By Pauleen Payne (Editorial Support: Linda Johnson)

Youth between the ages of 18-34 are over represented in the Canadian criminal justice system and require unique career support for them to be successful on their career paths

Young adults with a criminal record present a unique set of challenges to career development professionals. According to Public Safety Canada, over 23% of men and 4% of women between the ages of 18-34 have criminal records and these numbers are growing due to legislative changes, which have doubled the waiting time to apply for a record suspension and quadrupled the application cost.[1] The 18-34 year age group is overrepresented in the criminal justice system, making up 65% of criminal cases but only 29% of the overall population.[2] These formative years are integral to the development of a career path and a criminal record can become a significant barrier to employment at this life stage. Therefore, effective career support for this marginalized group is critical.

Advice from a career professional

Amanda Stumpf, an employment consultant (job developer) with Lutherwood Employment Services in Kitchener, ON, has 12 years’ experience supporting clients in finding work. She emphasized that realizing success with this population demands strong interpersonal and counselling skills on the part of the career professional, involves a long-time commitment, includes the use of outside resources to provide wrap-around support and requires a solid understanding of the labour market.[3]

Strong interpersonal/counselling skills

Stumpf emphasized the importance of building a strong connection with clients to lay the foundation for success. She pointed out that empathy and understanding for the client is just the beginning. Clients with criminal records often feel overwhelmed and have feelings of shame, anxiety and hopelessness. As clients feel the ongoing support of the career professional, an environment of trust is established. The relationship grows and clients’ self-confidence and belief in themselves develop, resulting in the clients feeling motivated to move forward.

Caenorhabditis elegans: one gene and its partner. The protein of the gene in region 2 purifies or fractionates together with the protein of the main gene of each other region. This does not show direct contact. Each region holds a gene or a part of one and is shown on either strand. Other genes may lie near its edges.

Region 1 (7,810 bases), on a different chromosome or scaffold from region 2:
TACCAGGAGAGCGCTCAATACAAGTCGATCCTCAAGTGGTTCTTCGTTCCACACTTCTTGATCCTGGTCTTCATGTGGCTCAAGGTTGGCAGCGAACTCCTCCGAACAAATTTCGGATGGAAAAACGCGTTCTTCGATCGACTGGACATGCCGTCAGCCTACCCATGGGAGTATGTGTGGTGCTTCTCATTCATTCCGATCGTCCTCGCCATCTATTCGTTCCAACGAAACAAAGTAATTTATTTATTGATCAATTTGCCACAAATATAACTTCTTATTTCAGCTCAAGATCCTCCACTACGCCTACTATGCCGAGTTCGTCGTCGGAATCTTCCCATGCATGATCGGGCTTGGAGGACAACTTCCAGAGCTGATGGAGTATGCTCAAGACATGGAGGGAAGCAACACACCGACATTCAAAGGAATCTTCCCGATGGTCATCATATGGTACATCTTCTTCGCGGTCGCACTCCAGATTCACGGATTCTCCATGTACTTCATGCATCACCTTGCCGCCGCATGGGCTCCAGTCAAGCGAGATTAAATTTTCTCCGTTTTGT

To build rapport between counsellor and clients, Stumpf uses several tools including:

  • Motivational interviewing: giving autonomy (control) to clients to make their own decisions
  • Narrative analysis: listening to clients tell success stories and realize their skills
  • Pros and cons list: listening to clients reflect on the benefits and costs of all choices and thus decide what is most important
  • Draining the pool of anxieties: encouraging clients to express the roots of their anxieties thereby freeing themselves to move forward

Stumpf lists important career professional attitudes core to supporting this demographic:

  • A belief in the potential of each person to find gainful employment
  • A non-judgmental approach
  • A dedication to serving your clients

A career practitioner’s guide from the Government of Alberta on working with diverse clients, What Works: Ex-Offenders, supports Stumpf’s relationship-building approach, emphasizing, “Growth occurs in situations where clients feel trusted and empowered.”

A long-term commitment

Stumpf gets to know her clients over a period of weeks and months through the Youth Job Connection Program. She gets to know their goals, strengths, abilities and personalities. She sees each client several times a week in the beginning, noting that a commitment from clients is critical to success. She meets for a variety of reasons including:

  • Investigating job goals: discussing what type of work clients would find most desirable
  • Discussing the job search: asking clients to plan work search tasks and following up
  • Developing marketing materials: working on clients’ resumes, cover letters, etc.
  • Supporting employment: continuing to meet as often as needed (daily, bi-weekly, weekly) while clients are working, to validate their feelings and offer encouragement

Wrap-around support